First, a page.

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This Week in JAMA
May 21, 2003

This Week in JAMA

JAMA. 2003;289(19):2459. doi:10.1001/jama.289.19.2459
Active Muscle Training for Treatment of Neck Pain

Therapies commonly used for chronic neck pain have not been evaluated in randomized studies. In this trial, Ylinen and colleagues randomly assigned female office workers with chronic, nonspecific neck pain to a neck muscle endurance training program, an intensive isometric neck strength training program, or to a control group. After 1 year, neck pain and disability had decreased significantly in both training groups compared with the control group.

Outcomes for Black vs White Patients With Heart Failure

Previous studies suggest that black patients hospitalized with heart failure receive poorer quality of care and have worse outcomes than white patients, but the evidence is inconsistent. In this analysis of data from the National Heart Failure Project, an ongoing initiative to improve quality of care for Medicare beneficiaries hospitalized with heart failure, Rathore and colleagues found that black and white patients with Medicare had comparable quality of care during hospitalization for heart failure. Black patients had slightly higher readmission rates than white patients but lower mortality rates up to 1 year after hospitalization.

Combination Therapy for Prevention of Bone Loss

Treatment with individual bone antiresorptive agents has been shown to increase bone mineral density (BMD) and reduce fracture risk in women with postmenopausal osteoporosis, but the effectiveness of combination antiresorptive therapy is not known. Greenspan and colleagues conducted a placebo-controlled randomized trial comparing hormone therapy combined with alendronate to each therapy alone among community-dwelling women aged 65 to 90 years. After 3 years, increases in spine and total hip BMD were significantly greater in the combination therapy group than in the monotherapy groups.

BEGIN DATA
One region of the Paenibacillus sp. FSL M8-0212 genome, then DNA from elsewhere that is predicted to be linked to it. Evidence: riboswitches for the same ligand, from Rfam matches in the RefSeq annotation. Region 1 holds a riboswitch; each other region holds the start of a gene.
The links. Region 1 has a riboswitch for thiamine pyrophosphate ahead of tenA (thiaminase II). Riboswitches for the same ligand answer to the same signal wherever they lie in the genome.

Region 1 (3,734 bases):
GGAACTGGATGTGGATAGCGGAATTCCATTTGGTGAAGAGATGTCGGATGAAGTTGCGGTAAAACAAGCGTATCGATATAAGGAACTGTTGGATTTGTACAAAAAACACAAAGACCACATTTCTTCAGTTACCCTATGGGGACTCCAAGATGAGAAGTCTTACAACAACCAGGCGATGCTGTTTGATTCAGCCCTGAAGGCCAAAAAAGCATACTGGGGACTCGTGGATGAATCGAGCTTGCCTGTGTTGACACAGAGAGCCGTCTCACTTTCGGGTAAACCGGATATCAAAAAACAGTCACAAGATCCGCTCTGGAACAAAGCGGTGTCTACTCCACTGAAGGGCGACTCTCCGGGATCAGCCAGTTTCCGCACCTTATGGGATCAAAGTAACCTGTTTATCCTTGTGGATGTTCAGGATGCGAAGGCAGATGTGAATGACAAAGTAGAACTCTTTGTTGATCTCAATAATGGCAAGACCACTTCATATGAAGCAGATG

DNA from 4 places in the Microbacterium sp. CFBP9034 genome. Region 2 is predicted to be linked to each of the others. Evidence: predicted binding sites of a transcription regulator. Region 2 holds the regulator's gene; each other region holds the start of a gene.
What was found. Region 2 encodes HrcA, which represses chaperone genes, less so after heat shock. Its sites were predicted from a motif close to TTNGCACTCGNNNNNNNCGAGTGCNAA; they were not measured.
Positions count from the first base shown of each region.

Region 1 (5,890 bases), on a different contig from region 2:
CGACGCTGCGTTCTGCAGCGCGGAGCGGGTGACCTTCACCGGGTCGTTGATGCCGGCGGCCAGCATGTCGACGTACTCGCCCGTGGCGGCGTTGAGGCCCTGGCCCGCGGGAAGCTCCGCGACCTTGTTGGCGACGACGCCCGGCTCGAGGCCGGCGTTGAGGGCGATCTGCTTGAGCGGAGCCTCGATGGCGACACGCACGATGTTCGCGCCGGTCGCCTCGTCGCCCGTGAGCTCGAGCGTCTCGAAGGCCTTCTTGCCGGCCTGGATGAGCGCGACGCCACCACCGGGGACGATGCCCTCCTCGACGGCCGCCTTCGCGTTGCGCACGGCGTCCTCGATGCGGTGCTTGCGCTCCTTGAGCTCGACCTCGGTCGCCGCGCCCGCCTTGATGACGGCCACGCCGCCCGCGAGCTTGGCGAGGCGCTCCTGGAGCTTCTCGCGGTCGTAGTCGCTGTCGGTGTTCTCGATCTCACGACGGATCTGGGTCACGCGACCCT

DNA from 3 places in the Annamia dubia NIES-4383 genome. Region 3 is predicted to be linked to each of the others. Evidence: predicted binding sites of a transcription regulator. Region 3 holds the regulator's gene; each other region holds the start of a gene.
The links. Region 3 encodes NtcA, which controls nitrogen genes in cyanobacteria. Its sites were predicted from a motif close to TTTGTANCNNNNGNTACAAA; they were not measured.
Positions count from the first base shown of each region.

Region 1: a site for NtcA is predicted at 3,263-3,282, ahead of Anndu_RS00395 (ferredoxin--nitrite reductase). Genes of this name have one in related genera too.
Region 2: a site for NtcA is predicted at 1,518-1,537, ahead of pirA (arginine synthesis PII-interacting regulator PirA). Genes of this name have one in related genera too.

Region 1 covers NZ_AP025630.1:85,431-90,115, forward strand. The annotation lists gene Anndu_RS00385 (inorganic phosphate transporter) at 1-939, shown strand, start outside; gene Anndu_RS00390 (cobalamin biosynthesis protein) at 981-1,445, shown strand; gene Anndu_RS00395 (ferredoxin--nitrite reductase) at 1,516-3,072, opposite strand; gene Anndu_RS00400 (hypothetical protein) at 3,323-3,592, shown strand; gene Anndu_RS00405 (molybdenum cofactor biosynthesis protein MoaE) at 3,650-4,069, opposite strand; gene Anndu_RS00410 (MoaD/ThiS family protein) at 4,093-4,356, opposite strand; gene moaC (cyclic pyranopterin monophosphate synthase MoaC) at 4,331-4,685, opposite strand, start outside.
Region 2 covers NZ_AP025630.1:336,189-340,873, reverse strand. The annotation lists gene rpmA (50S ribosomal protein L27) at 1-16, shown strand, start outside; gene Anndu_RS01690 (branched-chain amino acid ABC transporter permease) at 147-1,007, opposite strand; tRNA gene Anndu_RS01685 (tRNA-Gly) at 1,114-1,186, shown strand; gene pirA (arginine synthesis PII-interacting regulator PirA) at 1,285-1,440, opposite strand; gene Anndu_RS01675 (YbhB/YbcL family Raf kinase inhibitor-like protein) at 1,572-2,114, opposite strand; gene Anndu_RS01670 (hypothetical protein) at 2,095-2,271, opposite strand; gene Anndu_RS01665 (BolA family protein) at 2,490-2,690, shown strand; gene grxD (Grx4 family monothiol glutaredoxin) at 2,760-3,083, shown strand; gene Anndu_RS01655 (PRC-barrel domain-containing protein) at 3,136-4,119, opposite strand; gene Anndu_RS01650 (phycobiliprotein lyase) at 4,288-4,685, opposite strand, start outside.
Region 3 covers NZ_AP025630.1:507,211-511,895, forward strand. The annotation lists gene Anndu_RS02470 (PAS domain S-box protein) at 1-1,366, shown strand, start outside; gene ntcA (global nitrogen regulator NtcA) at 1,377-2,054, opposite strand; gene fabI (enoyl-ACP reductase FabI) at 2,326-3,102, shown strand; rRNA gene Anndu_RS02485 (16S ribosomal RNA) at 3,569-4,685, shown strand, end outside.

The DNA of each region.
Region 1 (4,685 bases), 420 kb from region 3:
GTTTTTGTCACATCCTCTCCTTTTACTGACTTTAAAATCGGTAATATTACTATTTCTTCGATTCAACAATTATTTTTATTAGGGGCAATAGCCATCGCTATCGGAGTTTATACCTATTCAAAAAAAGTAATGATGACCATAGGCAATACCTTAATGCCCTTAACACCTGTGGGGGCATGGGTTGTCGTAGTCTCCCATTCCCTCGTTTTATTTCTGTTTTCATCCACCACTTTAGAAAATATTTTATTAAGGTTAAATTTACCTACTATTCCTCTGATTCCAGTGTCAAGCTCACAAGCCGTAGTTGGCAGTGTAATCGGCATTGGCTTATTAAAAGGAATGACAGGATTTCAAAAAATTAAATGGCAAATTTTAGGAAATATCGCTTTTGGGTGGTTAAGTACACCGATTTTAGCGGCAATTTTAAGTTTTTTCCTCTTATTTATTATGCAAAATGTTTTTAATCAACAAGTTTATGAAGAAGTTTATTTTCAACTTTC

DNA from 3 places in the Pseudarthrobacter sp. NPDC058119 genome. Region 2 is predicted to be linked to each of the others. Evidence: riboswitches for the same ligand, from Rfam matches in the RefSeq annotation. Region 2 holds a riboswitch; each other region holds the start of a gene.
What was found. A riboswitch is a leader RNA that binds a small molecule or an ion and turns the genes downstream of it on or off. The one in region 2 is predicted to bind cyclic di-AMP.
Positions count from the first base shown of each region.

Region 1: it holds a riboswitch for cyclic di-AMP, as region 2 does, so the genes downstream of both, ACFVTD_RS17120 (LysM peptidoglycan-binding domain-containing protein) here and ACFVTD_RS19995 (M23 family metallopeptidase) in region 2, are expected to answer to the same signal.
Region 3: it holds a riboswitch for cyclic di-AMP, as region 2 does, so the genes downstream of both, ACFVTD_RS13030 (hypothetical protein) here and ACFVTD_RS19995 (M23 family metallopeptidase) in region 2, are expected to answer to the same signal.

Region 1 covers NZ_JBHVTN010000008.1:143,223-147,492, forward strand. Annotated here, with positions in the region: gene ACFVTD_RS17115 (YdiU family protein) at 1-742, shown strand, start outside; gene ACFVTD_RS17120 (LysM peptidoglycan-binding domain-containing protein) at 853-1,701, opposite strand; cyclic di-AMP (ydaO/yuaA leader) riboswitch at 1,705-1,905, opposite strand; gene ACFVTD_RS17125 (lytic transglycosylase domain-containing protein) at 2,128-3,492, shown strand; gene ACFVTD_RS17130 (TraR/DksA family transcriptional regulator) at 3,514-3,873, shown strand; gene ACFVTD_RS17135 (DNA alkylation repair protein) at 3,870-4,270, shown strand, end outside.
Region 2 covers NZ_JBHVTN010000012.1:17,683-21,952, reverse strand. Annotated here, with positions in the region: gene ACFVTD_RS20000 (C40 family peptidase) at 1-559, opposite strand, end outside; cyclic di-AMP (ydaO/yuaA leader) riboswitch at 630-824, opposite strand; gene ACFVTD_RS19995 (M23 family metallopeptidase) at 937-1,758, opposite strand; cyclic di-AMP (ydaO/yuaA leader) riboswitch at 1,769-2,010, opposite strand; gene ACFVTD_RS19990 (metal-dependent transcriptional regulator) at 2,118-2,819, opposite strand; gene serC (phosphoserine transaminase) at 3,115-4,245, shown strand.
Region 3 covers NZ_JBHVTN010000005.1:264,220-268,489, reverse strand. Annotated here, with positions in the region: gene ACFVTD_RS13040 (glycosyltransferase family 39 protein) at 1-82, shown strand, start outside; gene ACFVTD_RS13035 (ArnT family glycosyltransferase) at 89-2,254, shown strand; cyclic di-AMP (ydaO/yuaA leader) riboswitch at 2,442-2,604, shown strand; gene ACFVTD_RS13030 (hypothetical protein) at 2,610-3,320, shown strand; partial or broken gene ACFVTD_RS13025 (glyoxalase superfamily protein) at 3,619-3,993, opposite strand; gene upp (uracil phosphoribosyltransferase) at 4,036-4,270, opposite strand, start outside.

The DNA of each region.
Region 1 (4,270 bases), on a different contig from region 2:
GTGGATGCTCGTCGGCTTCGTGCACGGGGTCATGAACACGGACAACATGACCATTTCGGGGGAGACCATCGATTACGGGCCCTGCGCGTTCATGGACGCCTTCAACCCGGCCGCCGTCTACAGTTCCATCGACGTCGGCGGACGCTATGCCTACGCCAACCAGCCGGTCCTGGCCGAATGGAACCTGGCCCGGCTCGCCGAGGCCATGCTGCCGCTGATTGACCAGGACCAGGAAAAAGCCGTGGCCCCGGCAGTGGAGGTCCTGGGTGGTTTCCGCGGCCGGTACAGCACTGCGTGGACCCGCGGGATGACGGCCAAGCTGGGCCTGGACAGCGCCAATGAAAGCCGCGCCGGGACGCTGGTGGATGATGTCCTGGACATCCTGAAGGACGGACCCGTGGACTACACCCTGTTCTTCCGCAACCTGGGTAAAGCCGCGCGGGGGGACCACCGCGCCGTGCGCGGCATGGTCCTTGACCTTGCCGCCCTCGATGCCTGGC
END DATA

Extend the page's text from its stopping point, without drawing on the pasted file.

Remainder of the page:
Cardiovascular Outcomes of Antihypertensive Agents

To synthesize evidence from the many clinical trials of antihypertensive agents, Psaty and colleagues conducted a network meta-analysis that combined direct within-trial between-drug comparisons of first-line antihypertensive agents with indirect evidence that was derived from trials that had 1 treatment in common. Low-dose diuretics were more effective for preventing cardiovascular disease morbidity and mortality than the other first-line treatment strategies—β-blockers, angiotensin-converting enzyme inhibitors, calcium channel blockers, α-blockers, and angiotensin receptor blockers.

Contempo Updates

Evaluation and treatment of insomnia.

Medical News & Perspectives

Researchers have discovered the cause of the premature aging that characterizes a rare disorder called progeria—a finding that is also expected to provide insight into the normal aging process.

Issues in Trial Design and Reporting

The use of composite outcomes that combine multiple end points provides efficiencies in the conduct of clinical trials as does the use of factorial designs, but both require careful attention to appropriate analysis and reporting.

Clinician's corner

A practical guide to the new guidelines for hypertension prevention and management from "The Seventh Report of the Joint National Committee on Prevention, Detection, Evaluation, and Treatment of High Blood Pressure" (JNC 7).

JAMA Patient Page

For your patients: Information about insomnia.